Sandy Springs officials have decided how to spend a hefty fund balance that grew during the pandemic.
The unallocated fund balance for fiscal year 2021 was $63.7 million, the city’s Finance Director Toni Jo Howard said during the city council’s Jan. 18 meeting. Those surplus funds were due to the city deferring capital projects during the pandemic and also because the city brought in more revenue than it expected.
The council added another 5% to its reserves, bringing its “rainy day” fund to $31.8 million.
Another $13 million was allocated to establish a fleet and infrastructure fund.
Requests from city departments totaled approximately $11 million.
The council members had in previous meetings approved budget amendments of $4.1 million for more Veterans Park prep work, paving projects and Fire Department salaries.
The city’s future Public Safety facility at 620 Morgan Falls Road was allocated $4.3 million, with $3.4 million of that total coming from the city’s Public Facilities Authority and the remainder from the fund balance.
A piece of the city’s Master Trails Plan got a boost with $6.5 million designated for Trails Segment 2A.
This trail segment is part of a planned five-mile loop that connects the Morgan Falls Recreation Area to Roswell Road and surrounding neighborhoods using greenway trails, side paths and boardwalks.
That trail section is shovel ready, Sandy Springs Conservancy Chair Jack Misiura told the City Council.
The city’s Trail Plan Implementation Committee has been working for two years to identify a buildable trail route, make arrangements with property owners and finalize the design and construction plans for this portion of the trail, he said. City staff, Conservancy board members, trail design and construction experts with help from the Kaizen Collaborative, have been developing the plan.
“This segment of the trail will be exhilarating and visually spectacular, presenting the best natural elements of our great city and should get citizens very excited and supportive of future expansion of trails,” Misiura said.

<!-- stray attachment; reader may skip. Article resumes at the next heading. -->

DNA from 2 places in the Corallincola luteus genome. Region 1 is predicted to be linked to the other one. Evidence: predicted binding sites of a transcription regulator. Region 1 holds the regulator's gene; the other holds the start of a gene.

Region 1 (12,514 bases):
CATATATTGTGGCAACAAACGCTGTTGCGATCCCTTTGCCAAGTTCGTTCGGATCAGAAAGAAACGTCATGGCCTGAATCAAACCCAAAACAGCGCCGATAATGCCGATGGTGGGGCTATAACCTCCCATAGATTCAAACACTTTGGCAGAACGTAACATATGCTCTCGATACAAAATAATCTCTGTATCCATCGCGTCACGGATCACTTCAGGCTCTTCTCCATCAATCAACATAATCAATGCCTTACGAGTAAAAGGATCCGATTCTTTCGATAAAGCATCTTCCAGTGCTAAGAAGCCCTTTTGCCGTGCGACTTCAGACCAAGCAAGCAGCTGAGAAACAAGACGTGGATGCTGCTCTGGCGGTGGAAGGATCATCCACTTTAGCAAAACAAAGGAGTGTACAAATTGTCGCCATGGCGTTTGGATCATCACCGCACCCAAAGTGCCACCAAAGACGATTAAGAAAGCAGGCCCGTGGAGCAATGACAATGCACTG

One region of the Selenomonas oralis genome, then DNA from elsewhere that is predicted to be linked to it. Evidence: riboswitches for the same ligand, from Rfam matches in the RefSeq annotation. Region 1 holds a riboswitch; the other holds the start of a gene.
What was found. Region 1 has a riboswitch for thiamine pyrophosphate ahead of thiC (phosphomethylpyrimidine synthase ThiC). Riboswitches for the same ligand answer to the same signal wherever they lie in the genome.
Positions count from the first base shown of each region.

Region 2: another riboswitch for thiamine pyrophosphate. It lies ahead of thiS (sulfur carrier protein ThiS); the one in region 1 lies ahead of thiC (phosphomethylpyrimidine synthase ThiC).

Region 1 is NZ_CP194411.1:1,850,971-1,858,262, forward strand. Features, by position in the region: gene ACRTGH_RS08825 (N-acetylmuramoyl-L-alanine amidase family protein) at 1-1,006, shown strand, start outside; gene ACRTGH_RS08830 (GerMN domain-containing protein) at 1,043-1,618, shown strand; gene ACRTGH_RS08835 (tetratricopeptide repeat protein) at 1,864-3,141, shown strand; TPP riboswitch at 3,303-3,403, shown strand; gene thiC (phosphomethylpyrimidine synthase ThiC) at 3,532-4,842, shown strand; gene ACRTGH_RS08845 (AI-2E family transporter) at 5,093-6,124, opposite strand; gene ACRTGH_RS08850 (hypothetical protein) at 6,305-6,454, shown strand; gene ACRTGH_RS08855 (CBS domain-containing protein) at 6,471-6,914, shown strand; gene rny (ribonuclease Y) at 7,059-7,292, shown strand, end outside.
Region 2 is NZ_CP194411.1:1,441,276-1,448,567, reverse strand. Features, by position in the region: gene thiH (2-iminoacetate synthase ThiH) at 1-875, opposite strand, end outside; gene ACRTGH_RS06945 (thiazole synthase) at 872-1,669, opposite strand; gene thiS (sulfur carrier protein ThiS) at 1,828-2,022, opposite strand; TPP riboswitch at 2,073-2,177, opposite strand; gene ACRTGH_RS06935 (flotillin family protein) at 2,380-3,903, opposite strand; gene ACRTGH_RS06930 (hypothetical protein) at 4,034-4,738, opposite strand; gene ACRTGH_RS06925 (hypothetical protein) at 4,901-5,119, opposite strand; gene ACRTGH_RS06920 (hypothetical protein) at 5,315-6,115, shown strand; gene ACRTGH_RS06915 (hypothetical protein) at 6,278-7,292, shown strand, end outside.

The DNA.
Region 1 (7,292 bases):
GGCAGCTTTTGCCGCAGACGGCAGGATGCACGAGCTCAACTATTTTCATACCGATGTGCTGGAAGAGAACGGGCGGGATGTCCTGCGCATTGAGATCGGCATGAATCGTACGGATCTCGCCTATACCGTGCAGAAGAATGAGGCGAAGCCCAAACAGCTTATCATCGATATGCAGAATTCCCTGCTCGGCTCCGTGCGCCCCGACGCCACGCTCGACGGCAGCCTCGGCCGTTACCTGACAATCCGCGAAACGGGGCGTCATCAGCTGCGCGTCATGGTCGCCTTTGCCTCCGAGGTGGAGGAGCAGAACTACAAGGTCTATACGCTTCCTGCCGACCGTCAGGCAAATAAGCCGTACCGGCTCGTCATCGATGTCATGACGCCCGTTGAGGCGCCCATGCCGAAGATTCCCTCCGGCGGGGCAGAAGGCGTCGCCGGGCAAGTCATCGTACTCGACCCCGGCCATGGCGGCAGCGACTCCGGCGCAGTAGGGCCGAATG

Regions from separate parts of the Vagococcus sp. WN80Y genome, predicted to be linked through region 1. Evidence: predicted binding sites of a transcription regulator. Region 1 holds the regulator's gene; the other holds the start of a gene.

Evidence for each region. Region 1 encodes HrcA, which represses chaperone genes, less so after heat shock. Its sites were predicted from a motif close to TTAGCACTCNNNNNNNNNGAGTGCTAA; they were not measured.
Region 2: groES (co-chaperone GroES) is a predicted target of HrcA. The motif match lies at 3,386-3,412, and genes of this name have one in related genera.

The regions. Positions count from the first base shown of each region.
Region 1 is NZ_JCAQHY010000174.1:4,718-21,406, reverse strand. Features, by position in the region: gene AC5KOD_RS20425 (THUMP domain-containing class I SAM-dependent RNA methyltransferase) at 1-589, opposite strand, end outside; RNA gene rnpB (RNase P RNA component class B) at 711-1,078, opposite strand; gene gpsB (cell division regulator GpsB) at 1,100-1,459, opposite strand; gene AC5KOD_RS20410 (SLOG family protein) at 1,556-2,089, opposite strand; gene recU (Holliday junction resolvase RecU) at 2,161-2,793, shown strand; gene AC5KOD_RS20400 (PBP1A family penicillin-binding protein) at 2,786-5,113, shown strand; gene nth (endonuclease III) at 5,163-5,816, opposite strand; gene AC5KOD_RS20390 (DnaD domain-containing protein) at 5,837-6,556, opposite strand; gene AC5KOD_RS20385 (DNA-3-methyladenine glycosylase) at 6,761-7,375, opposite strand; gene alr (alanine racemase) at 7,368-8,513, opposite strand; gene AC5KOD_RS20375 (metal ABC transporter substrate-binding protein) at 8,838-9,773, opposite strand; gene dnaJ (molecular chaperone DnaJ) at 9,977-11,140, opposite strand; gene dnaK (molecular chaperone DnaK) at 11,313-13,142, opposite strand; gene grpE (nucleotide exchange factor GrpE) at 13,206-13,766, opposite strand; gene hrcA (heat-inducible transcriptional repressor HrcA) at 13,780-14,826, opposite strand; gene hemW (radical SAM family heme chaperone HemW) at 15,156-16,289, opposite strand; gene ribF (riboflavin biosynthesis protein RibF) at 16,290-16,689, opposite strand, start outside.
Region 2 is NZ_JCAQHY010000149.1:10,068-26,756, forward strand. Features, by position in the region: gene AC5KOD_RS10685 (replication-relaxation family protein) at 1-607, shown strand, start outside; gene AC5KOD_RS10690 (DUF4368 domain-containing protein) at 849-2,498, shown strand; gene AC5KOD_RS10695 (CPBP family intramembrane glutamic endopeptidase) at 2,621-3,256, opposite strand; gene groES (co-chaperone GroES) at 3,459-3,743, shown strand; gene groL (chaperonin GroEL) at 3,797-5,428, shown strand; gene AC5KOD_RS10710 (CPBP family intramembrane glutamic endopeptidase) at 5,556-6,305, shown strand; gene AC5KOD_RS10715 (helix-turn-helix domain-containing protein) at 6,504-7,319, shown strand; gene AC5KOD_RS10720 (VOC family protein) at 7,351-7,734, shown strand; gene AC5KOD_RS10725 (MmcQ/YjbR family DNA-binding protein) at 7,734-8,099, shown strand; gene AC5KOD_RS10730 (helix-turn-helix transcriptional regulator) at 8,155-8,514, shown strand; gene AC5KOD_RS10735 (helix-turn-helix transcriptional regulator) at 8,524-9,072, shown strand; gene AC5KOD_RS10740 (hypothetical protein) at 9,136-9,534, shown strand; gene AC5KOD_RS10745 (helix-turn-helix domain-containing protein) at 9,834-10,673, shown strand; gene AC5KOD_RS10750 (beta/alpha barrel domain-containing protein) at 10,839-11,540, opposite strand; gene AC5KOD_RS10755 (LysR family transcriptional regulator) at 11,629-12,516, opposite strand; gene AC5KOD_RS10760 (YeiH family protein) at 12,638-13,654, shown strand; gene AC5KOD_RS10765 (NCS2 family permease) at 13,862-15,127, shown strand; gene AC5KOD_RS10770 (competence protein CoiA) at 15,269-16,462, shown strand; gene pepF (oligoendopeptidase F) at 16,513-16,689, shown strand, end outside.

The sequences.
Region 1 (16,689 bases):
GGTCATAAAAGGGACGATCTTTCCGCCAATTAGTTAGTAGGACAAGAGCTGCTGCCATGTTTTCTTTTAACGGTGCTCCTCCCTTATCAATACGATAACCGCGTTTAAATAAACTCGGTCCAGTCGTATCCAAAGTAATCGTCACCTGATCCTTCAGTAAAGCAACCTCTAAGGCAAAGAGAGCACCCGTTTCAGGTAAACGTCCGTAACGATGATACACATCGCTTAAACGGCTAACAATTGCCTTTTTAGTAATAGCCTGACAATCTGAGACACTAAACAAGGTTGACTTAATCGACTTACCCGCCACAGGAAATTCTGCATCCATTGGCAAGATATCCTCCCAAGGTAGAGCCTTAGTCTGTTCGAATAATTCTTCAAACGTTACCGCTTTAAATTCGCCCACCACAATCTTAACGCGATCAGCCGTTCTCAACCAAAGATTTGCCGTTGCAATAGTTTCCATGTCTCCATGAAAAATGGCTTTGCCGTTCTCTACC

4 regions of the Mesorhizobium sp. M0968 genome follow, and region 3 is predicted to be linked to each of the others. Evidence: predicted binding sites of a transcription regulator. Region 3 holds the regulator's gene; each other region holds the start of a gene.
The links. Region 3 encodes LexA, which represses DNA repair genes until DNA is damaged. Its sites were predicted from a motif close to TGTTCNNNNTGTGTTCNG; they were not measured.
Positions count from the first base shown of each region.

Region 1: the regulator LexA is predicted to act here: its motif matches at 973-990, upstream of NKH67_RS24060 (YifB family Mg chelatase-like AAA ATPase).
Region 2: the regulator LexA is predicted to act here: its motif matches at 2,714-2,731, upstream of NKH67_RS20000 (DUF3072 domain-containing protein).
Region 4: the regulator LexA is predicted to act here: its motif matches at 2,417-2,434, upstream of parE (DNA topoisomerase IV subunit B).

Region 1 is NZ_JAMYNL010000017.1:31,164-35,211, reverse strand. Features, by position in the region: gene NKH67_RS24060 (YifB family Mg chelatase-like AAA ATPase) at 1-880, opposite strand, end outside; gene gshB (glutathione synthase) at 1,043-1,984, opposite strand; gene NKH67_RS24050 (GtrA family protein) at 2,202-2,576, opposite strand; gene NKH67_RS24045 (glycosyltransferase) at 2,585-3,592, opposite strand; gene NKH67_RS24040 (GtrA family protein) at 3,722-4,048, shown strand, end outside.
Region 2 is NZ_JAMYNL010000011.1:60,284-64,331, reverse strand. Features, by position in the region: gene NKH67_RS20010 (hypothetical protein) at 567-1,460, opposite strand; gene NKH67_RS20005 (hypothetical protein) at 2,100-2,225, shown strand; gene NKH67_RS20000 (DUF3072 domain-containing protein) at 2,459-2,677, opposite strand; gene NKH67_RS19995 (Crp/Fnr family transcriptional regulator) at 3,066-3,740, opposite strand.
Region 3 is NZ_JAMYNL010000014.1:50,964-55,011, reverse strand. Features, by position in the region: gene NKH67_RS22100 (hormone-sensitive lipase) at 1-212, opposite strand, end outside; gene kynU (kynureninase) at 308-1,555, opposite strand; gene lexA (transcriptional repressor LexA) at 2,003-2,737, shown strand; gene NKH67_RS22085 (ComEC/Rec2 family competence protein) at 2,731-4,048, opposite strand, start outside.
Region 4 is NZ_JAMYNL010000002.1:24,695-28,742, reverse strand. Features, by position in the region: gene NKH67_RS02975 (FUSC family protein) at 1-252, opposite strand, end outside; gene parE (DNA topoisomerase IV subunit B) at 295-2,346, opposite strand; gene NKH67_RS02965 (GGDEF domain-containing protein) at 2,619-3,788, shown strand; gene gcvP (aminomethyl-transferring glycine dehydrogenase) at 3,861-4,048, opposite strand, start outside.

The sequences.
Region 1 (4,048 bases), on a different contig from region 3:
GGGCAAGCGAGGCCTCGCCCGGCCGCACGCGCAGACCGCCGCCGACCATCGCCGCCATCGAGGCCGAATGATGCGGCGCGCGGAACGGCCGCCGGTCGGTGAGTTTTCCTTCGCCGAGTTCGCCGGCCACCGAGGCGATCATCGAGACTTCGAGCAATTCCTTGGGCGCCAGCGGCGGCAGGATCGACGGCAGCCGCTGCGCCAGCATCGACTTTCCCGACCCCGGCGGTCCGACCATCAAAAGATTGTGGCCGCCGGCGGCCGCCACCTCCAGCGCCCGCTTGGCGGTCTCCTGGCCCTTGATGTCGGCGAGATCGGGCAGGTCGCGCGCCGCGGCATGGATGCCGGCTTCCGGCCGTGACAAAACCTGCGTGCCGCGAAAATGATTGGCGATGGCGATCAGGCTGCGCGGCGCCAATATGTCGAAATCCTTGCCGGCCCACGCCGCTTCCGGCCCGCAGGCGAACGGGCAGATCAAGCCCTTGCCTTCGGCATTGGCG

The trail also is consistent with the focus on revitalizing the North End, he said. The city may not have to pay for any land acquisition for this trail segment.
Councilmember Andy Bauman said he wanted to make it clear that approving this allocation doesn’t automatically move the next trail segment to the head of the line for future funding. The city needs more than $100 million to fund all its parks and recreation needs and projects, he said.
“We need a funding mechanism to do these projects. Because if we don’t and all of a sudden we say the trails are going to be our top priority, there just won’t be money left for some of these other really important projects, including dream projects like a community center, a natatorium,” Bauman said.
The complete trail loop from Roswell Road through Morgan Falls Overlook Park and around Orkin Lake would cost an estimated $35 million, Assistant City Manager Kristin Smith said.
At Bauman’s request, the council added to its fund balance decision the requirement for the Recreation Department to come back to council before spending any of the $1.5 million allocated for bleachers, netting and shade structures at Morgan Falls Athletic Fields.
Staff noted the $7.35 million in time sensitive projects including in the fund balance allocations, which included public safety needs such as a new SWAT truck, radios and AED (automatic emergency defibrillators). It also included putting power lines underground, bridge maintenance and repair.